Karl Rove is a key strategic leader of the Republican Party. The former chief adviser to President George W. Bush, Rove is a contributor to Fox News and helps lead the American Crossroads and Crossroads GPS political action committees.
Rove's reputation took a serious hit during the 2012 presidential election, when he helped direct hundreds of millions of dollars of donations from wealthy donors to losing congressional and presidential campaigns, predicting a victory for Mitt Romney and Rep. Paul Ryan (R-WI) that never materialized. In the aftermath of the election, which President Barack Obama won handily, Rove eventually attempted to explain the result by arguing that Obama "suppressed the vote" by discouraging potential Romney supporters. Politico responded, "As many pundits and strategists have pointed out, the Obama campaign succeeded in large part because it appealed to—and registered—non-white voters, expanding (rather than suppressing) the vote in key battleground states."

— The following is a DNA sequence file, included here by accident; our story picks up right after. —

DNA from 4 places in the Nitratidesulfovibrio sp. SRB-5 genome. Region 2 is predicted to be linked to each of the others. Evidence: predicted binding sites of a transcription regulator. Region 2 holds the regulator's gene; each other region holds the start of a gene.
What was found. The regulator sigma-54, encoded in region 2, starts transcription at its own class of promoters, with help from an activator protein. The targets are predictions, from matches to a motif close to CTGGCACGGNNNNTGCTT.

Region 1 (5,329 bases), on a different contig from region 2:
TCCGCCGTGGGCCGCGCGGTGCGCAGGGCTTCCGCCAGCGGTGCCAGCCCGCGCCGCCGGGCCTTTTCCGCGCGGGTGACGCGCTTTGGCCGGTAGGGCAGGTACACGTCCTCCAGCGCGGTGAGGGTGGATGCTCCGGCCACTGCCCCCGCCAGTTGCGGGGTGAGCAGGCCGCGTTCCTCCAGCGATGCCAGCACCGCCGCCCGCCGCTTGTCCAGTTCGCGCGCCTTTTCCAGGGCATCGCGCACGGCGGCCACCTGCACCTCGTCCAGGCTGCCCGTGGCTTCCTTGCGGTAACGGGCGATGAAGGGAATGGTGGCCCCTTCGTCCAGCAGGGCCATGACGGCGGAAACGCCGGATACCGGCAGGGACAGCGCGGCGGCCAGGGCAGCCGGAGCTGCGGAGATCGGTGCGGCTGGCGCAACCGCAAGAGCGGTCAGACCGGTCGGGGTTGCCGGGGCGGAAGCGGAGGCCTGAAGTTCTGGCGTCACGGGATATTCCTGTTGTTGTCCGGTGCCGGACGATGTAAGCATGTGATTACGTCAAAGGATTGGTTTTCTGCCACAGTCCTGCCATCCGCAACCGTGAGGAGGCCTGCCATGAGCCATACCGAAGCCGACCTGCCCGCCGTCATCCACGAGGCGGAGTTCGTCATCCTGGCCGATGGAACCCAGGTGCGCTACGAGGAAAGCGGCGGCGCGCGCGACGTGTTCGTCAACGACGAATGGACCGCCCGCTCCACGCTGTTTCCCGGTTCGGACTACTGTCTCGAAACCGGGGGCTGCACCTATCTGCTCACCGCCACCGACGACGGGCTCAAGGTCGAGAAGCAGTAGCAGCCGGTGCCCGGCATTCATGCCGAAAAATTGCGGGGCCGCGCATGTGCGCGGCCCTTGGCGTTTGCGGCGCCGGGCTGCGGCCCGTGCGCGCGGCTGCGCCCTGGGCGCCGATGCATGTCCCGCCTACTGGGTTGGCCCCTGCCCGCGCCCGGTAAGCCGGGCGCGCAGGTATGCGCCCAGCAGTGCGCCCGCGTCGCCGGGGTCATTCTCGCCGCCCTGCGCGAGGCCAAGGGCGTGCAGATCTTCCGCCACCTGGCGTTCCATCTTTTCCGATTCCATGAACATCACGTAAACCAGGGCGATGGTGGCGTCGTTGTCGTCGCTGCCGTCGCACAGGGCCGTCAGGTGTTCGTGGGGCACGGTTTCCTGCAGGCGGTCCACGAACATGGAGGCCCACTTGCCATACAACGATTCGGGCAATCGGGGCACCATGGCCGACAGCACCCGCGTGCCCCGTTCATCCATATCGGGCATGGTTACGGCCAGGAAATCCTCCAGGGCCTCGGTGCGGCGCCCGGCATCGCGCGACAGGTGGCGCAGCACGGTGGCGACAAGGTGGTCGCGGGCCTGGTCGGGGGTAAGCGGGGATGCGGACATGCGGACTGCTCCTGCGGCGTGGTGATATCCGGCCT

On the night of the election, Rove made headlines by protesting—live on the air—Fox News' decision to call the state of Ohio (and hence the election) for Obama. "I'd be very cautious about intruding into the process," Rove warned, leaving Fox anchor Chis Wallace "nearly speechless," according to the Los Angeles Times. Rove's outburst prompted Wallace's cohost Megyn Kelly to visit the network's so-called "Decision Desk," where the network's statisticians stood resolutely by their prediction that Ohio would fall to Obama. Concluded the Times: "The face-off made for sublimely weird television but also crystallized what's become the meta-narrative of this election: the triumph of the data-driven nerds over ideological pundits."